Oat flour: Oat flour is made from groats that have been ground into a powder, and contains no gluten so it does not rise like wheat flour. It can also be made at home by grinding rolled oats into a powder in a blender.


Enough rambling-on about fallen empires and baby-soft skin, it’s time for the lowdown on how to cook these little miracle grains. I’m always baffled when I hear people say how much they despise oats. Maybe they’re not so good if you use the quick oats, plain, cooked in the microwave, with dishwater, while being whipped by giant fish heads. I’ve never met a person who wasn’t impressed with the taste of my blueberry oatmeal. And I’ve introduced it to a lot of people. Roommates, parents, friends, friends of friends, girlfriends, roommate’s girlfriends, family and friends of girlfriends; nary an unsatisfied consumer, yet.

By the way, all of these recipes are compatible with John Berardi’s dietary advice outlined in his Massive Eating and Don’t Diet plans. In other words, protein is included with every meal, and large amounts of carbs and fat are avoided in the same meal. In case you weren’t paying attention earlier, the oat is a grain, thus making it a carbohydrate source. So all of the following recipes are for P+C meals.

Blueberry Oatmeal

Here it is, the breakfast that fulfills your every nutritional want and desire. A little warning: once you go steel-cut, there’s no going back. This recipe makes a large bowl of oatmeal, which I usually eat during Massive Eating phases. You can reduce the ingredients if you want fewer carbs and overall k/cals during dieting phases.


1/2 cup steel-cut oats
1/3 cup oat bran
1/2 cup frozen blueberries
1.5 scoops chocolate whey protein powder
Water, as directed
¼ teaspoon salt
Dash of cinnamon (big dash)
Dash of Splenda (big dash)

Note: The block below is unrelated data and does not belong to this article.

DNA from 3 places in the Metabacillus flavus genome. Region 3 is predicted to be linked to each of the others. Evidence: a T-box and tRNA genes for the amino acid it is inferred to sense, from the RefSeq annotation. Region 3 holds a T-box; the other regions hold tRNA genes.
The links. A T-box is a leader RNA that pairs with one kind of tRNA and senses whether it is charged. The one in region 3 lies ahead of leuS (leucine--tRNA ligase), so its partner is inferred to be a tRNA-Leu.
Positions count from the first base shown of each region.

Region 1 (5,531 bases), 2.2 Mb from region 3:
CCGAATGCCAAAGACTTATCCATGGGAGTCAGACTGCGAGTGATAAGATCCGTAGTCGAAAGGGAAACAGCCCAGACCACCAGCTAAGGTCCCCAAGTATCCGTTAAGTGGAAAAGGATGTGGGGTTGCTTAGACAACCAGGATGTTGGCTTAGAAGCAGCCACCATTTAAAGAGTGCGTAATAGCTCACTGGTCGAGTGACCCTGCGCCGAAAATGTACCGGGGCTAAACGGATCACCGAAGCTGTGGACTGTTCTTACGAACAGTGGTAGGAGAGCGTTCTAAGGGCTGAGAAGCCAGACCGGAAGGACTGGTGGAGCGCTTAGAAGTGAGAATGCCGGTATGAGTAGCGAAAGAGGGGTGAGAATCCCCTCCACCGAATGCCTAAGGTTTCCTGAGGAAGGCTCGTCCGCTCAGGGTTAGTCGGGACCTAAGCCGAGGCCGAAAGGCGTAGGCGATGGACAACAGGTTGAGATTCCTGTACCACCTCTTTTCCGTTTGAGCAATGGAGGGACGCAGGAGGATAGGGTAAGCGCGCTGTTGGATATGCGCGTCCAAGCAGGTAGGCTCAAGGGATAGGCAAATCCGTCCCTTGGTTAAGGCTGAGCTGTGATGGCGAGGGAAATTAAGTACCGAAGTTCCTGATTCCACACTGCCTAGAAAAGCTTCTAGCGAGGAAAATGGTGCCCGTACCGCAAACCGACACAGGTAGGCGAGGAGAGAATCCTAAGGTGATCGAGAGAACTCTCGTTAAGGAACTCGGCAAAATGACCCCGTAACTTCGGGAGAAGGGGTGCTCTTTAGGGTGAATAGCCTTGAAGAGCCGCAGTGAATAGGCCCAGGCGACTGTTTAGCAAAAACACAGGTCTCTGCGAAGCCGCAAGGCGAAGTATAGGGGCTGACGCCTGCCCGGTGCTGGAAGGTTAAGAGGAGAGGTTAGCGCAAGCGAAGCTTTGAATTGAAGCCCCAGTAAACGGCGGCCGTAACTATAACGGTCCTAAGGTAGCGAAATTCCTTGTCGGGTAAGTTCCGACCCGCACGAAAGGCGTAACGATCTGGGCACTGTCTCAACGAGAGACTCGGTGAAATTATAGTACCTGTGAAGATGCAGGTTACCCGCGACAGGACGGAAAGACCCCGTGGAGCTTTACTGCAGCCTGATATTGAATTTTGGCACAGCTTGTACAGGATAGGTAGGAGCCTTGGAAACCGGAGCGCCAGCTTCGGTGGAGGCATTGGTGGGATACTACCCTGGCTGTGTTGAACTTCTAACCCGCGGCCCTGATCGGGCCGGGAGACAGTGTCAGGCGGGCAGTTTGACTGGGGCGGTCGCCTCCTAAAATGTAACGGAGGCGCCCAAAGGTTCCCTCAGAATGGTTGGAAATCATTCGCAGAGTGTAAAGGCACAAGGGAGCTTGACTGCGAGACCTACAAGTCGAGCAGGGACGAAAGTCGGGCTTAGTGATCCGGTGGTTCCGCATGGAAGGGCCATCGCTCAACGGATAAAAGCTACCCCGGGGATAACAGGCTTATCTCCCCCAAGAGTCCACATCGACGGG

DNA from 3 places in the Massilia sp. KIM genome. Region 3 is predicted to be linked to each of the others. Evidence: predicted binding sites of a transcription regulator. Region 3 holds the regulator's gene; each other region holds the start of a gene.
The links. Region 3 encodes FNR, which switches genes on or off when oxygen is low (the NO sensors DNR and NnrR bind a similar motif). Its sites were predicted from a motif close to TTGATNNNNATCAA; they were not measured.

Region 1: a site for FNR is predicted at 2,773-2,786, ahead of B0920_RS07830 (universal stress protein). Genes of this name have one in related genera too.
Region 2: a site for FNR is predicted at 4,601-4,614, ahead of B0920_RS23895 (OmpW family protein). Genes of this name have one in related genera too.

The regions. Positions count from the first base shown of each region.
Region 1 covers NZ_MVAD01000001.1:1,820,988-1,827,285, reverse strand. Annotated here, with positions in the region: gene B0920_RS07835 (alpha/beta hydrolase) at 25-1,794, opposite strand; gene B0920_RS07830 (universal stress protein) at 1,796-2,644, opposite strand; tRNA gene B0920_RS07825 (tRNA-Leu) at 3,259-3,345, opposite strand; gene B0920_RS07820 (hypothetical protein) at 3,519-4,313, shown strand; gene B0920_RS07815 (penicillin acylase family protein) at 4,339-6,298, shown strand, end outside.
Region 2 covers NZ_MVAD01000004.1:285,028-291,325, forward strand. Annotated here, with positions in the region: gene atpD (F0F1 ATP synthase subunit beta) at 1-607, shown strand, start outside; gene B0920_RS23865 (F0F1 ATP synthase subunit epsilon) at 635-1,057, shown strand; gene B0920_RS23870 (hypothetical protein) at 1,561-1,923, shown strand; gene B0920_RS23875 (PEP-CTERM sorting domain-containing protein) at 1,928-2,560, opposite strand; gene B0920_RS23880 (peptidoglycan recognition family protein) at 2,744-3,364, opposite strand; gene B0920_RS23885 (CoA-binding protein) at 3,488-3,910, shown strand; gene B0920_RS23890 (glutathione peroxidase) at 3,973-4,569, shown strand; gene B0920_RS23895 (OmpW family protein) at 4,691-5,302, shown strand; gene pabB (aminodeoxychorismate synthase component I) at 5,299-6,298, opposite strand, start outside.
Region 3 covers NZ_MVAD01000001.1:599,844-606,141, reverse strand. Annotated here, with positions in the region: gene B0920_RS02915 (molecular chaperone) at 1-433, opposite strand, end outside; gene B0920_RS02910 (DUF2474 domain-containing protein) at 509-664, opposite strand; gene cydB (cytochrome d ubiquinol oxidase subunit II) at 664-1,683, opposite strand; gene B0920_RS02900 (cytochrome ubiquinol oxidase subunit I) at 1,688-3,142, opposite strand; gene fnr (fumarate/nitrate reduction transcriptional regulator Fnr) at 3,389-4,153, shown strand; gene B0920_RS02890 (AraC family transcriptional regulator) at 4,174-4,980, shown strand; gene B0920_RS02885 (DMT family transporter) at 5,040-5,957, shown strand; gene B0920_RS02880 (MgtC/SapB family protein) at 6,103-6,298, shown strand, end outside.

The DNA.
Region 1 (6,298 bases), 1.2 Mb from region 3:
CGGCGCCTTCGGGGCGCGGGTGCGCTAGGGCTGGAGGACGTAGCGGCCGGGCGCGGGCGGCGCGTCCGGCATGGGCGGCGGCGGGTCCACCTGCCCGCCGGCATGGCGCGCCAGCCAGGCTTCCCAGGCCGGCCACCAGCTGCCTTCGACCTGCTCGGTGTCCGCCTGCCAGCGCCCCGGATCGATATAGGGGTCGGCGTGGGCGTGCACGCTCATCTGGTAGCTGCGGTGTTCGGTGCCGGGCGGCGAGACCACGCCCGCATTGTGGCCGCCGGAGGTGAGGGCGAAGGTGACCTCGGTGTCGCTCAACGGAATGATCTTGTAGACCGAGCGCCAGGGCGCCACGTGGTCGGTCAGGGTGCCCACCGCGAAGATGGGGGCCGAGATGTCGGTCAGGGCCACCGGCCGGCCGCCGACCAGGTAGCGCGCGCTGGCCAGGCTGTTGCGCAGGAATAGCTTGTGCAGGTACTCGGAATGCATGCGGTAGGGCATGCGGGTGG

Add steel cut oats into 3 to 4 cups of water at night before you go to bed. Bring to a boil, simmer a couple of minutes, then remove from heat, cover the pot, and hit the hay. The longer you simmer and/or the more water you use, the larger the bowl of oatmeal, as the oats tend to soak up water like a sponge.

In the AM, bring the oats to a simmer once again on medium-low heat, adding the salt, cinnamon, and raw oat bran. Continue stirring and simmering for 5 minutes, or until you get the desired thickness (you may have to simmer for longer to boil-off some of the water). Turn off the heat, then add the frozen blueberries and some Splenda.

Stir until the blueberries are melted, thus cooling the oatmeal and allowing the protein powder to be added. The consistency should be fairly thick, especially after the oat bran has been added and cooked a bit. You might need to add some water in the AM, depending on how much was boiled-off the night before.

Macronutrient Profile:

k/cal: 699
Fat (g): 13 (2.5s, 4.7m, 4.6p)
Carbs: 111 (20 fiber)
Protein: 54

Strawberry-Banana Oatmeal

Given that you will probably never tire of the blueberry oatmeal, you might be tempted to neglect this recipe. But give it a try; variety is good!


1/2 cup steel-cut oats
1/3 cup oat bran
3/4 cup frozen or fresh strawberries
1 medium banana, sliced
1.5 scoops strawberry or vanilla whey protein powder
Water, as directed
¼ teaspoon salt
Dash of cinnamon (big dash)


In the evening, prepare the oats in the same manner as the Blueberry Oatmeal recipe. Again in the morning, bring the oats to a simmer and add the banana, salt, cinnamon, and oat bran. Keep stirring and simmer until you have the desired consistency (10 minutes or so), remove from heat, and stir-in the strawberries and protein powder.

Macronutrient Profile:

k/cal: 696
Fat (g): 11 (2.3s, 3.9m, 3.7p)
Carbs: 116 (19 fiber)
Protein: 50

Baked Apple-Cinnamon Oatmeal

If you’re in the mood for a hearty meal to feed that insatiable P+C demon inside of you, this one might just appease the beast.


3 cups old fashioned oats
1 cup oat bran
1 large apple, chopped (I prefer Macintosh)